Q. I have considered re-allocating my monthly 401(k) contributions and buying a small condo in Florida. My 401(k) account is down to breakeven (at best) and we are not getting any enjoyment from it. However, if we invested in a condo we would at least get some enjoyment. Wouldn’t such a purchase also be a form of diversification? —H.M., by email
A. If you buy it as a vacation property it would not be diversification. It would simply increase the portion of your assets and net worth devoted to real estate. Since we value home ownership so highly, all but the most wealthy people in America have the bulk of their net worth in personal real estate. Another limitation of this idea is that your Florida condo would be a “consuming” asset, not an “earning” asset. That means it would take your income rather than produce income for you.
You could, however, make this an investment by paying for it over time with the long term intention of selling your primary house and moving to your lower price condo in Florida when you retire. I've had letters from readers whose entire retirement plan was based on selling a house in a high cost, high tax area (think New York, Washington, D.C. or Chicago) and moving to a low-cost, low-tax area such as Florida, Texas, or Arizona.
How would it work? Easily. They could sell their expensive house and retire to the less expensive retirement house. Any cash remaining after paying off the less expensive condo mortgage becomes their retirement nest egg.
You can't do that, of course, if you are moving from North Dakota. But it may really compute if you live in a high cost urban area, selling your house for $500,000 and retiring to a $150,000 condo in a lower cost area.
Q. How quickly— or how slowly— should we proceed in consolidating assets now spread among three institutions, into one financial institution? My husband and I are retired and in our mid-60s. We have assets of about $2 million. Most of it (about $1.5 million) is in stocks and in tax-deferred and taxable accounts holding mutual funds with a trust company. The trust company charges 1 percent a year for management.
A second sum (about $500,000) is in 457 accounts with a second institution. The third account is with Vanguard where I am regularly investing in stock and bond mutual funds. I set up the Vanguard account to consolidate and to reduce management fees.
My questions: Are there any financial benefits (other than temporarily avoiding fees from 3 institutions) of doing the move all at once. Or should it be done more slowly— say, over a period of months, using dollar averaging? What are the advantages or disadvantages?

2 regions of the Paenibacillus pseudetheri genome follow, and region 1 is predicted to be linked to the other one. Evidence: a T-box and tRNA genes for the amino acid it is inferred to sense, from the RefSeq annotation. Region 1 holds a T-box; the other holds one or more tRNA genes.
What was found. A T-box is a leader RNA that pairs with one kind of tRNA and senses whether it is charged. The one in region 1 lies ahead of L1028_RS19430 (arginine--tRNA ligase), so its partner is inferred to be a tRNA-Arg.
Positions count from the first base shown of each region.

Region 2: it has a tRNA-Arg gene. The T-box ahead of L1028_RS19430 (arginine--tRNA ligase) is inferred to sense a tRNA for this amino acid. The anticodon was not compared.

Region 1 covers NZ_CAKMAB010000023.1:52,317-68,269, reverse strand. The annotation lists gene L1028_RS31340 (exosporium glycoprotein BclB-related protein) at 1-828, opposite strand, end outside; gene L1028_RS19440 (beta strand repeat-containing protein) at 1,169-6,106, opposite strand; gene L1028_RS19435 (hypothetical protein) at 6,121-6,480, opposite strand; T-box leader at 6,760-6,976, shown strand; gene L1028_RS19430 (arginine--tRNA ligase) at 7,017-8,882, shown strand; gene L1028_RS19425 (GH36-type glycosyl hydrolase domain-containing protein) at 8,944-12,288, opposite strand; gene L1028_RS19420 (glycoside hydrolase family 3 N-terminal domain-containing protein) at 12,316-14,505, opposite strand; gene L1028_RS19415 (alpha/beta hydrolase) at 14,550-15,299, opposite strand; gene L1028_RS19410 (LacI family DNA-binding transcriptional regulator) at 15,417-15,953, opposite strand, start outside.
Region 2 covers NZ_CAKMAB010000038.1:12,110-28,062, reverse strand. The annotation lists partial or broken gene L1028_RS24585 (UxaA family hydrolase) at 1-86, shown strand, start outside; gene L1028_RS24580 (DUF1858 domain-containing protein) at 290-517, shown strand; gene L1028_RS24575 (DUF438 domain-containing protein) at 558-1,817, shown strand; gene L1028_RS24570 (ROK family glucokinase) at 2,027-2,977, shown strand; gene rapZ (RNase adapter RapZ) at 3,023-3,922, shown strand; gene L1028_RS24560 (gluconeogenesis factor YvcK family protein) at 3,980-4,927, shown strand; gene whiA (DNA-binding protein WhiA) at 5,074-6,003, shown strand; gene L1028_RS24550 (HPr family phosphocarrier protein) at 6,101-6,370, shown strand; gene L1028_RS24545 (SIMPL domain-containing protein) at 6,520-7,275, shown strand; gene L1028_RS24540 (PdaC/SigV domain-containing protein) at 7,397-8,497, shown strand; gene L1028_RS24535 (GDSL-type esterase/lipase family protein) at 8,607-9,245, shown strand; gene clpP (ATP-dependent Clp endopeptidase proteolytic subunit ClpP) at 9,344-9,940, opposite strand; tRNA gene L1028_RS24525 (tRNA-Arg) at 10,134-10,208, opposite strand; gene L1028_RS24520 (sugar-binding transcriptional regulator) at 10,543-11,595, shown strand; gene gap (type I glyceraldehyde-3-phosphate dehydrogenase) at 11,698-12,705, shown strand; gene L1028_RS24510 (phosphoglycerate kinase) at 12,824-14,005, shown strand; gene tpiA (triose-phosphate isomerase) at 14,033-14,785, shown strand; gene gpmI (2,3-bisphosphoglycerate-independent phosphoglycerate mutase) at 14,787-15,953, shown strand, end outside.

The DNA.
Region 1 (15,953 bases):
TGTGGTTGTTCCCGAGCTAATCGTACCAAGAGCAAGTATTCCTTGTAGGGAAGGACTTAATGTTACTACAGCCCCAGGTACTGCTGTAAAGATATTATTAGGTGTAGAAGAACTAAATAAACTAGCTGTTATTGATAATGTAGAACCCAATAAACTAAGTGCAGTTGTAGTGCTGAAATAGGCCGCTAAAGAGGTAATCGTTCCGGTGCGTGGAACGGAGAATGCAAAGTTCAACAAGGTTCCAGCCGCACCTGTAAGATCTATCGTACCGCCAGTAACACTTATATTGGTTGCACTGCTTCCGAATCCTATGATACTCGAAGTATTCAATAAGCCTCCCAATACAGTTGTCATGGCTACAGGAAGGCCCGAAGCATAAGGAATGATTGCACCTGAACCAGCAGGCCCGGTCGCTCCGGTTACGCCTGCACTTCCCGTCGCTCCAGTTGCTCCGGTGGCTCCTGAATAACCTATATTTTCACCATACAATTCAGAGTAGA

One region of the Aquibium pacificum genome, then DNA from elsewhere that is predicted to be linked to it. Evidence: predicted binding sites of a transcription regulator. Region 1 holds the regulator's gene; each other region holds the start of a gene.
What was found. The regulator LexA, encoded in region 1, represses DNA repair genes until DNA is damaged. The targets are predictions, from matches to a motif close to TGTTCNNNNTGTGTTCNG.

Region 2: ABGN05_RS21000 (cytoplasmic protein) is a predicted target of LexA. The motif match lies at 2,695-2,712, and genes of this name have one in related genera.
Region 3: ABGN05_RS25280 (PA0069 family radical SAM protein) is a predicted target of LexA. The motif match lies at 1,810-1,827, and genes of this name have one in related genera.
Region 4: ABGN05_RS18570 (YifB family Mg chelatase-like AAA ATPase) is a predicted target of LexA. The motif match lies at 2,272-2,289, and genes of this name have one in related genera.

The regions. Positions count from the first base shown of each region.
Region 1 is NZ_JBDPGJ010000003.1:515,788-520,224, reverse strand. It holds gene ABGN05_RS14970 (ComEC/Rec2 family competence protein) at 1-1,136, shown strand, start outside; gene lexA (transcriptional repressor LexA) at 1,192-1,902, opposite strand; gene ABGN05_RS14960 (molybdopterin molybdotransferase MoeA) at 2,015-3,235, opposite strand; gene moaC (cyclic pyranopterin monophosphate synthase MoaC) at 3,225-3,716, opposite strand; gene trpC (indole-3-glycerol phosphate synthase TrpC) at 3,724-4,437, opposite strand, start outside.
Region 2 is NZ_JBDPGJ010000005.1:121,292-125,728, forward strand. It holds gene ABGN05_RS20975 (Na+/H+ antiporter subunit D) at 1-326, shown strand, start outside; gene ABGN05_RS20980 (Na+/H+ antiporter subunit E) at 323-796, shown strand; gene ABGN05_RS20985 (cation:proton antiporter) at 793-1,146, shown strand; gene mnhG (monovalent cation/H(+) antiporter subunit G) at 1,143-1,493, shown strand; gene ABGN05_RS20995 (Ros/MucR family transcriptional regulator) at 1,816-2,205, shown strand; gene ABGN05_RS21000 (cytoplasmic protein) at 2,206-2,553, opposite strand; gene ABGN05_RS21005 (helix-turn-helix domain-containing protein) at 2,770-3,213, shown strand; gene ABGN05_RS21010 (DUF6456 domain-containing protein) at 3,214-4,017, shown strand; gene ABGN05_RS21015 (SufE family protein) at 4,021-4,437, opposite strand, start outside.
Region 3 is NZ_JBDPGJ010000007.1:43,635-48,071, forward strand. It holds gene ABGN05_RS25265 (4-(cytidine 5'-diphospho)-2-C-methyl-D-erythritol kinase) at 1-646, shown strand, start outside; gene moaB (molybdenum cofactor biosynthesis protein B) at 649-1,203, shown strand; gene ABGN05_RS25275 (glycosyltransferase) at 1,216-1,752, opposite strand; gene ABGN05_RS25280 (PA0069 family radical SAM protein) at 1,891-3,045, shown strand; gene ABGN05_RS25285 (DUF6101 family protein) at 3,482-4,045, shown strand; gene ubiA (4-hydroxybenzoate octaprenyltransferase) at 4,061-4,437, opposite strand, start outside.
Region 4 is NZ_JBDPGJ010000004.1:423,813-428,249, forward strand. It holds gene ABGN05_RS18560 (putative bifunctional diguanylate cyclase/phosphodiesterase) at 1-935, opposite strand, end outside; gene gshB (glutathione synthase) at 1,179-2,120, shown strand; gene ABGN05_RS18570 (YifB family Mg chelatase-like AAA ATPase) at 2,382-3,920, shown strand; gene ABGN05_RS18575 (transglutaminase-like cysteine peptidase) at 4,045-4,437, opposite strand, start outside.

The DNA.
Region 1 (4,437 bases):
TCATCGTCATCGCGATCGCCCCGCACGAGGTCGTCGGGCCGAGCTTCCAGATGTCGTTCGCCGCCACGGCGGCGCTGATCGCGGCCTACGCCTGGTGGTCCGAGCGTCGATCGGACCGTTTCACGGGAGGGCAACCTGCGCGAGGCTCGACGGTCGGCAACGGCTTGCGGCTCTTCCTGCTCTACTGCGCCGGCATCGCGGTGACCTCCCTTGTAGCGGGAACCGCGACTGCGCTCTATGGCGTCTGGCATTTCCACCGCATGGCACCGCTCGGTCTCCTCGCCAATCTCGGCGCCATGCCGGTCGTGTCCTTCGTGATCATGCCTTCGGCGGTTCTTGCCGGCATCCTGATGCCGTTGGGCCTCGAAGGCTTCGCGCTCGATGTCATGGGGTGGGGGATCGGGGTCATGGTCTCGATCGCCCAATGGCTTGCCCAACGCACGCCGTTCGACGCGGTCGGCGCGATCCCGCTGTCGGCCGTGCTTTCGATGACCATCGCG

Second, if I take the slower approach, about how much time should I take to move about $2 million?
Other facts: The capital gains impact, I am told, of the move will be negligible since we will not sell our individual stocks. We will stay in the stock market conservatively over the long haul, or as long as our wits remain intact. —J.S., Austin, TX
A. If the assets in any account will be invested in a similar way in the new account there is no reason to delay making the change. Suppose, for instance, that your trust account is invested in a large cap domestic stock fund and U.S. Treasury securities fund. You could make the move immediately if you invested in similar funds in the new account. You'd be changing manager risk (eliminating it if you move to index funds) but you wouldn't be changing the overall risk of your portfolio.
The harder choice is when you want to invest differently in the new account, as in moving from a portfolio of CDs to a mixture of stocks and fixed income securities. This is changing your risk level and it is psychologically easier to do that over a period of time, such as a year.
It's very easy to let our investments become complicated and spread out. One advisor I know likes to call it “scattered asset syndrome.” That's when confusion sets in. So our goal should always be to simplify. Remember, the advocates of complexity are generally people who are making their living from the complexity they create for us.
Scott Burns is the retired Chief Investment Officer of AssetBuilder, the creator of Couch Potato investing, and a personal finance columnist with decades of experience.